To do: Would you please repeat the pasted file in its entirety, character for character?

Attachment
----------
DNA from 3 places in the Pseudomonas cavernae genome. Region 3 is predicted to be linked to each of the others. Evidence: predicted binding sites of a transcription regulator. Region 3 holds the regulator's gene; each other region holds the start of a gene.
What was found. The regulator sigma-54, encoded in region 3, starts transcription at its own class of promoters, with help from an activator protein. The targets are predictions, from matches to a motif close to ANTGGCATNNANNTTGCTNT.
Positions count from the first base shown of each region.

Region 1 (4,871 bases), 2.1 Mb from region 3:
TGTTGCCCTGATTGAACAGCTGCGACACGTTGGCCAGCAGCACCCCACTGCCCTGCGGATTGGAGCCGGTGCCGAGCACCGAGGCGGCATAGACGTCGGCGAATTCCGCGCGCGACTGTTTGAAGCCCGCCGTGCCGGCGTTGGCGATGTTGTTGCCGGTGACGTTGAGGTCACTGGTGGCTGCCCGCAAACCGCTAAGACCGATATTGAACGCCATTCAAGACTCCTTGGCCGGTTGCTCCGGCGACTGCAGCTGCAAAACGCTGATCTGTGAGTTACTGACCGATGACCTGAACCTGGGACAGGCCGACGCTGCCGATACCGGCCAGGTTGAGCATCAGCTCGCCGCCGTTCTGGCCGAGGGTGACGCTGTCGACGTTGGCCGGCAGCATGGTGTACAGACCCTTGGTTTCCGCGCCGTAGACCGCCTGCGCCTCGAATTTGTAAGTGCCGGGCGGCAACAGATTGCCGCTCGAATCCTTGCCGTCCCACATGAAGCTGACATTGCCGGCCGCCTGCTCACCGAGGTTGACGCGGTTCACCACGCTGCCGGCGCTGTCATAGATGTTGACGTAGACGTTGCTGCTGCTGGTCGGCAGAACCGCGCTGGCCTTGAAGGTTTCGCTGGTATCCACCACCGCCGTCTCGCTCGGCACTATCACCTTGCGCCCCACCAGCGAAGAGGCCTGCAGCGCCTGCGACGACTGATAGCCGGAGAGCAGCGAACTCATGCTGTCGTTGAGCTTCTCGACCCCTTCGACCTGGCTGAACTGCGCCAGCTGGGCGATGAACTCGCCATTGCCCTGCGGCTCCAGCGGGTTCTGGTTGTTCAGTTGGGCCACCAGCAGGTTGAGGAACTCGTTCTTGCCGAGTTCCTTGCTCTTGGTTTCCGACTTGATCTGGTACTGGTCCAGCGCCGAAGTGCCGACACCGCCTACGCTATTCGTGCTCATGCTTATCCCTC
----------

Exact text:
DNA from 3 places in the Pseudomonas cavernae genome. Region 3 is predicted to be linked to each of the others. Evidence: predicted binding sites of a transcription regulator. Region 3 holds the regulator's gene; each other region holds the start of a gene.
What was found. The regulator sigma-54, encoded in region 3, starts transcription at its own class of promoters, with help from an activator protein. The targets are predictions, from matches to a motif close to ANTGGCATNNANNTTGCTNT.
Positions count from the first base shown of each region.

Region 1 (4,871 bases), 2.1 Mb from region 3:
TGTTGCCCTGATTGAACAGCTGCGACACGTTGGCCAGCAGCACCCCACTGCCCTGCGGATTGGAGCCGGTGCCGAGCACCGAGGCGGCATAGACGTCGGCGAATTCCGCGCGCGACTGTTTGAAGCCCGCCGTGCCGGCGTTGGCGATGTTGTTGCCGGTGACGTTGAGGTCACTGGTGGCTGCCCGCAAACCGCTAAGACCGATATTGAACGCCATTCAAGACTCCTTGGCCGGTTGCTCCGGCGACTGCAGCTGCAAAACGCTGATCTGTGAGTTACTGACCGATGACCTGAACCTGGGACAGGCCGACGCTGCCGATACCGGCCAGGTTGAGCATCAGCTCGCCGCCGTTCTGGCCGAGGGTGACGCTGTCGACGTTGGCCGGCAGCATGGTGTACAGACCCTTGGTTTCCGCGCCGTAGACCGCCTGCGCCTCGAATTTGTAAGTGCCGGGCGGCAACAGATTGCCGCTCGAATCCTTGCCGTCCCACATGAAGCTGACATTGCCGGCCGCCTGCTCACCGAGGTTGACGCGGTTCACCACGCTGCCGGCGCTGTCATAGATGTTGACGTAGACGTTGCTGCTGCTGGTCGGCAGAACCGCGCTGGCCTTGAAGGTTTCGCTGGTATCCACCACCGCCGTCTCGCTCGGCACTATCACCTTGCGCCCCACCAGCGAAGAGGCCTGCAGCGCCTGCGACGACTGATAGCCGGAGAGCAGCGAACTCATGCTGTCGTTGAGCTTCTCGACCCCTTCGACCTGGCTGAACTGCGCCAGCTGGGCGATGAACTCGCCATTGCCCTGCGGCTCCAGCGGGTTCTGGTTGTTCAGTTGGGCCACCAGCAGGTTGAGGAACTCGTTCTTGCCGAGTTCCTTGCTCTTGGTTTCCGACTTGATCTGGTACTGGTCCAGCGCCGAAGTGCCGACACCGCCTACGCTATTCGTGCTCATGCTTATCCCTC